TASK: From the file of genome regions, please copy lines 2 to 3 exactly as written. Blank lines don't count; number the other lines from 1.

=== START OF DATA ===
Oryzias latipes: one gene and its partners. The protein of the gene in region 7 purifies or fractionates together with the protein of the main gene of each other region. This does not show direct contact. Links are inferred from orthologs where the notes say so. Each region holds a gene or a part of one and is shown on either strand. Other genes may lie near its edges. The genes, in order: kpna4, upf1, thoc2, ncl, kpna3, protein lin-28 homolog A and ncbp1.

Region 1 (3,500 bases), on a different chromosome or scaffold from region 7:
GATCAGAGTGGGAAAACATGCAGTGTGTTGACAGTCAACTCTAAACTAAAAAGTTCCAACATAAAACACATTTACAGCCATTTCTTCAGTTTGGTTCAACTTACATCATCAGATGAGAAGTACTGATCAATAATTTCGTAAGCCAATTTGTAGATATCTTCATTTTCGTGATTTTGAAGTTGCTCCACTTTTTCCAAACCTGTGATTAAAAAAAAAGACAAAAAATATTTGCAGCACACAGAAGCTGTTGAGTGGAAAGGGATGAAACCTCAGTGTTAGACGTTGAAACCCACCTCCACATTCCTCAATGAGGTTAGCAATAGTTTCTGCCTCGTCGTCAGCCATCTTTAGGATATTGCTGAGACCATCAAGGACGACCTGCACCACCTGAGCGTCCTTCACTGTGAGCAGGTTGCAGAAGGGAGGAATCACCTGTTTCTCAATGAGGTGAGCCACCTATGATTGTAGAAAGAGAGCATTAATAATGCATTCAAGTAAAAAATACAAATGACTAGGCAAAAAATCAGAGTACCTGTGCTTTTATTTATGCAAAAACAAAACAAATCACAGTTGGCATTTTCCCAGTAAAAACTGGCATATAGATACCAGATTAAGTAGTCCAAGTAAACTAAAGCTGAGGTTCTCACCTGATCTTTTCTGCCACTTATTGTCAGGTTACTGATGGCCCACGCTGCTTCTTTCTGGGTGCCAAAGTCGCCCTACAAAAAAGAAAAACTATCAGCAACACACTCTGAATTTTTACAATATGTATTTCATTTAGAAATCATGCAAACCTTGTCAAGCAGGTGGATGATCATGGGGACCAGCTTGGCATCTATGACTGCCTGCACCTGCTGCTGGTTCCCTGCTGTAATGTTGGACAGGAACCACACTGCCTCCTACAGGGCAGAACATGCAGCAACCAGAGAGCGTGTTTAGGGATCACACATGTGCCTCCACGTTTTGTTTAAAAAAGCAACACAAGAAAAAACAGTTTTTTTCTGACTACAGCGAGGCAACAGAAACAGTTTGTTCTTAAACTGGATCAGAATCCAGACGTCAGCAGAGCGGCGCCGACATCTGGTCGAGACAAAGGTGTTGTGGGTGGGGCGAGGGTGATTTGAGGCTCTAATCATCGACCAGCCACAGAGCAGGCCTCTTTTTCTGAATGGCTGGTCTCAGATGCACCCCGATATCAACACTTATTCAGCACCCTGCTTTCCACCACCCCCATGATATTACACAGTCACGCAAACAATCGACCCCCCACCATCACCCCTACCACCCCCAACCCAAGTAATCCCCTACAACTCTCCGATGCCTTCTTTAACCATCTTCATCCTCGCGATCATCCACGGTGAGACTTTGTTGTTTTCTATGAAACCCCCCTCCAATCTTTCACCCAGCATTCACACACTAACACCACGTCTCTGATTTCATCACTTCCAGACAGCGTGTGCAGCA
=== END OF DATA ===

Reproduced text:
Region 1 (3,500 bases), on a different chromosome or scaffold from region 7:
GATCAGAGTGGGAAAACATGCAGTGTGTTGACAGTCAACTCTAAACTAAAAAGTTCCAACATAAAACACATTTACAGCCATTTCTTCAGTTTGGTTCAACTTACATCATCAGATGAGAAGTACTGATCAATAATTTCGTAAGCCAATTTGTAGATATCTTCATTTTCGTGATTTTGAAGTTGCTCCACTTTTTCCAAACCTGTGATTAAAAAAAAAGACAAAAAATATTTGCAGCACACAGAAGCTGTTGAGTGGAAAGGGATGAAACCTCAGTGTTAGACGTTGAAACCCACCTCCACATTCCTCAATGAGGTTAGCAATAGTTTCTGCCTCGTCGTCAGCCATCTTTAGGATATTGCTGAGACCATCAAGGACGACCTGCACCACCTGAGCGTCCTTCACTGTGAGCAGGTTGCAGAAGGGAGGAATCACCTGTTTCTCAATGAGGTGAGCCACCTATGATTGTAGAAAGAGAGCATTAATAATGCATTCAAGTAAAAAATACAAATGACTAGGCAAAAAATCAGAGTACCTGTGCTTTTATTTATGCAAAAACAAAACAAATCACAGTTGGCATTTTCCCAGTAAAAACTGGCATATAGATACCAGATTAAGTAGTCCAAGTAAACTAAAGCTGAGGTTCTCACCTGATCTTTTCTGCCACTTATTGTCAGGTTACTGATGGCCCACGCTGCTTCTTTCTGGGTGCCAAAGTCGCCCTACAAAAAAGAAAAACTATCAGCAACACACTCTGAATTTTTACAATATGTATTTCATTTAGAAATCATGCAAACCTTGTCAAGCAGGTGGATGATCATGGGGACCAGCTTGGCATCTATGACTGCCTGCACCTGCTGCTGGTTCCCTGCTGTAATGTTGGACAGGAACCACACTGCCTCCTACAGGGCAGAACATGCAGCAACCAGAGAGCGTGTTTAGGGATCACACATGTGCCTCCACGTTTTGTTTAAAAAAGCAACACAAGAAAAAACAGTTTTTTTCTGACTACAGCGAGGCAACAGAAACAGTTTGTTCTTAAACTGGATCAGAATCCAGACGTCAGCAGAGCGGCGCCGACATCTGGTCGAGACAAAGGTGTTGTGGGTGGGGCGAGGGTGATTTGAGGCTCTAATCATCGACCAGCCACAGAGCAGGCCTCTTTTTCTGAATGGCTGGTCTCAGATGCACCCCGATATCAACACTTATTCAGCACCCTGCTTTCCACCACCCCCATGATATTACACAGTCACGCAAACAATCGACCCCCCACCATCACCCCTACCACCCCCAACCCAAGTAATCCCCTACAACTCTCCGATGCCTTCTTTAACCATCTTCATCCTCGCGATCATCCACGGTGAGACTTTGTTGTTTTCTATGAAACCCCCCTCCAATCTTTCACCCAGCATTCACACACTAACACCACGTCTCTGATTTCATCACTTCCAGACAGCGTGTGCAGCA